Once again, I’ve utterly failed at a resurrection of my comic strip. I only did one in 2013, and that was in December, a full two years after the last one had been published. Problem with strips is that they just take so long to produce, even going as fast as I can. And ideas aren’t always readily available. Any time I try getting it restarted, I put so much pressure on myself to keep it up, the whole thing just implodes.
So, in regards to the comic, I’ll continue to play it by ear. I’ll do a strip when I feel I have a good idea and the time to do it. Period. Some year might be the “year of the webcomic”, but this probably isn’t it, either.
Artist Commission Site
I continue to be unwavering in my belief that this is a good idea: a web-based service dedicated to making it easier for artists to list, sell, manage and deliver art commissions. Nobody is doing anything exactly like it, and attempts by sites like DeviantArt are pretty lame.
I’m going to have to play this one by ear as well. Whenever I get close to starting, I realize the sheer amount of work to be done and I sort of freak out. Once I get it carved up into manageable chunks, I’ll feel better about getting started. This project depends on how some other things pan out this year, but I’m hopeful.
One thing I’m looking at doing in 2014 is more speaking on web development topics. There are a couple conferences I’d like to submit proposals to, including the CSS Dev Conf, which I attended last year in Colorado (this year it’s in New Orleans). Not sure if I’ll make it in, but even if I don’t, I’ll try to do more internal talks like the one I did on Blank Page Syndrome.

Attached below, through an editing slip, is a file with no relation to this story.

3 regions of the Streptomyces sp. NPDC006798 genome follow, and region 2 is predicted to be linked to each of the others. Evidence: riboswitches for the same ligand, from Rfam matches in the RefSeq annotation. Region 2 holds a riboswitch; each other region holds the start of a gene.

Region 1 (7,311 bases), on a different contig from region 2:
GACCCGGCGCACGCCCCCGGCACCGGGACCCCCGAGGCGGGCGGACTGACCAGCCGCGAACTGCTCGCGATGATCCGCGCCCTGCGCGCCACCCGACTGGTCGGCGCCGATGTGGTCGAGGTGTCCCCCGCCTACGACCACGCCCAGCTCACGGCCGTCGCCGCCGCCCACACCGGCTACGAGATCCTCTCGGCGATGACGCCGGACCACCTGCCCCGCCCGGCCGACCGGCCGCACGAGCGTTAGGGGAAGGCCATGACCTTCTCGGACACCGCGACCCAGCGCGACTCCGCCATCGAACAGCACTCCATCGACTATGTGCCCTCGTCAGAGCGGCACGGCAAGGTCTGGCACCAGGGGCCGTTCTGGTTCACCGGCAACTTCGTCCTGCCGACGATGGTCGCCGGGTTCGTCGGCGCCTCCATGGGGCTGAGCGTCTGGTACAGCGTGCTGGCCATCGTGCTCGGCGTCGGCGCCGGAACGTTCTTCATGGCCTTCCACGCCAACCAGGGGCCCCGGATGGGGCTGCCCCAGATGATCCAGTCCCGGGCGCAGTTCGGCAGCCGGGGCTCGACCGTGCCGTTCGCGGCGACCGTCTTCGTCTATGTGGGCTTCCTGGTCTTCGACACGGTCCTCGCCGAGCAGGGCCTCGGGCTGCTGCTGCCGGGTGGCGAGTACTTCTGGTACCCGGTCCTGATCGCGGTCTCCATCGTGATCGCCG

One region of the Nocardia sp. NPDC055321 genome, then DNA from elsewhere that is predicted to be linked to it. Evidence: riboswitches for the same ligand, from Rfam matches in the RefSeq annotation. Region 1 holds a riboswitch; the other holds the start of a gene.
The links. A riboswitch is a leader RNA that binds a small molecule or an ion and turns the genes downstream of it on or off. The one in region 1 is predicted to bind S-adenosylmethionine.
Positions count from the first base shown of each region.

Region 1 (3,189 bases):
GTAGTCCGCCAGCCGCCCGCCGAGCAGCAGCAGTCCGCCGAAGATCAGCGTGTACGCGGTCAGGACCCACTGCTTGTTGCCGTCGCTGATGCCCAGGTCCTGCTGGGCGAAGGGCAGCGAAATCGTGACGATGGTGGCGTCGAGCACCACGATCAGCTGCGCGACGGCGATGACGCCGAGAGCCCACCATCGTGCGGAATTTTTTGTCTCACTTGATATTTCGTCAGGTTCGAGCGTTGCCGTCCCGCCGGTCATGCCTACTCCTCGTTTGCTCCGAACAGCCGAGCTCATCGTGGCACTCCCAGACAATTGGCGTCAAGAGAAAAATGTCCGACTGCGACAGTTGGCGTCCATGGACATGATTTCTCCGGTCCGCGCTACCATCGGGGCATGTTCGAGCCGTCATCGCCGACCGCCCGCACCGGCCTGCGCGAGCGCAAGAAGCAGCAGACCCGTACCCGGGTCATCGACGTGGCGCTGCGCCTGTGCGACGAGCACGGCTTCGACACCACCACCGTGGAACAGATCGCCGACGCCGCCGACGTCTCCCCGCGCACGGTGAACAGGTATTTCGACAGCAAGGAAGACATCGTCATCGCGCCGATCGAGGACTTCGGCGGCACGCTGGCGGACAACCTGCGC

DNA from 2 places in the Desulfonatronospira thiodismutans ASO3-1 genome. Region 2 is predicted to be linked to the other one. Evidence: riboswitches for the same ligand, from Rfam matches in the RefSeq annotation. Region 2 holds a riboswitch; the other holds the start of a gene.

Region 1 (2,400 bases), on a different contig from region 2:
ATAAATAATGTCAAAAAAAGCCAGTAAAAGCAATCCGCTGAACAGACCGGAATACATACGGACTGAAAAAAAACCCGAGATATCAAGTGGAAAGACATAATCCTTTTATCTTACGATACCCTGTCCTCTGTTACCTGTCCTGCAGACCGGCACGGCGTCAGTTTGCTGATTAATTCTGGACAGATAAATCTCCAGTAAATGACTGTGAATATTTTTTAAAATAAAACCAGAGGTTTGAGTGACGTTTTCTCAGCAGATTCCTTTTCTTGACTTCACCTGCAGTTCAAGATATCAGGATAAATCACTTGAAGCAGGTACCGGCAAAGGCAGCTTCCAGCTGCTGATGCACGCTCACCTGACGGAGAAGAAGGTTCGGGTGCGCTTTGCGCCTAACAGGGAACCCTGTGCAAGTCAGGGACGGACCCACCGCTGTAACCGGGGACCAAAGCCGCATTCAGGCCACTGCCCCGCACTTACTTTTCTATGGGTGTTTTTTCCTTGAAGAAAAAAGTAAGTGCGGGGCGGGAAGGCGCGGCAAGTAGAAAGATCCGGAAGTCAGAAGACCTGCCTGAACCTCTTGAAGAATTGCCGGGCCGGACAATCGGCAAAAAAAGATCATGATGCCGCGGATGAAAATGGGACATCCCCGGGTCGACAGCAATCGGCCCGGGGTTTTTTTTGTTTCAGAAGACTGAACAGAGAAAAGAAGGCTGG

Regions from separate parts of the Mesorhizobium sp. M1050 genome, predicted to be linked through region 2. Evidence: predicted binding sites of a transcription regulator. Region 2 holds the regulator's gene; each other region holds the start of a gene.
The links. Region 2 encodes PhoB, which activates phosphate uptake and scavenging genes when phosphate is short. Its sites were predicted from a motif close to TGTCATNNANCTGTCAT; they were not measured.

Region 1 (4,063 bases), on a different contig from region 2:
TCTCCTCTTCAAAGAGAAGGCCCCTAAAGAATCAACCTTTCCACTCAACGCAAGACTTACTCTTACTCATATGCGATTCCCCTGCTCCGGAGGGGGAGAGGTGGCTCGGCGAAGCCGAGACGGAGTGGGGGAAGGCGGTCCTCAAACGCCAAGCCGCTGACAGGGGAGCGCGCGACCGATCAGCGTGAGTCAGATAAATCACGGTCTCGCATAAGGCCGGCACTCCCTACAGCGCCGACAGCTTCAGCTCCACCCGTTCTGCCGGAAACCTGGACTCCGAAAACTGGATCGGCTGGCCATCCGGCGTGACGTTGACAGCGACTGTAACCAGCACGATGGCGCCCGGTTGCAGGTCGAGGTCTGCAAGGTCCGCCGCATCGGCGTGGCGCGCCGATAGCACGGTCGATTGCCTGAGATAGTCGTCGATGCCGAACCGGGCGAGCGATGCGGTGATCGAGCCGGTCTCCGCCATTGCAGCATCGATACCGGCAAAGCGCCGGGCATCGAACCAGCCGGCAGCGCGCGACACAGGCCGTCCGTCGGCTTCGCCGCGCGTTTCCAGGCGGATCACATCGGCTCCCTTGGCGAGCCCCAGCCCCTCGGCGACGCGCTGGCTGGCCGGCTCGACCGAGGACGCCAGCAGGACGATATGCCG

What I’m NOT Doing in 2014
There are always casualties in these roadmaps, and in 2014 there are a couple.
Trading Card Game
This is the idea I had for a trading card game based on the Avengers poster project from 2012. I think it’s still a good idea, and I still plan to do it. Just no place to squeeze it in. I’d almost have to dedicate the bulk of my free time for a year just to pull it off. And I’ll need help.
I’m going to keep my Avatar Commission service on hold for now. Honestly, it’s a mixed bag for me. I really don’t think $25 is enough to charge, but would anyone pay $50? And at $25, it doesn’t feel worth it to haggle with someone who insists the likeness isn’t “just right”. I mean, nobody will argue with me that a Batman commission doesn’t look like Batman. But if they think that drawing doesn’t look like Aunt Judy, holy shit, watch out. Right now, until I can safely raise the rates, it’s just not worth it. That said, once they reopen, I’ll likely also offer caricatures and zombie-fied versions to delight your friends.
So that’s that. Another year, another roadmap. More of a guideline, really. Plans will change and surprises will pop up, some for the positive, I’m sure. But mostly, this is the path I’m hoping to take this year. Watch me do it at the links below!
And hey, why not buy some of my crap?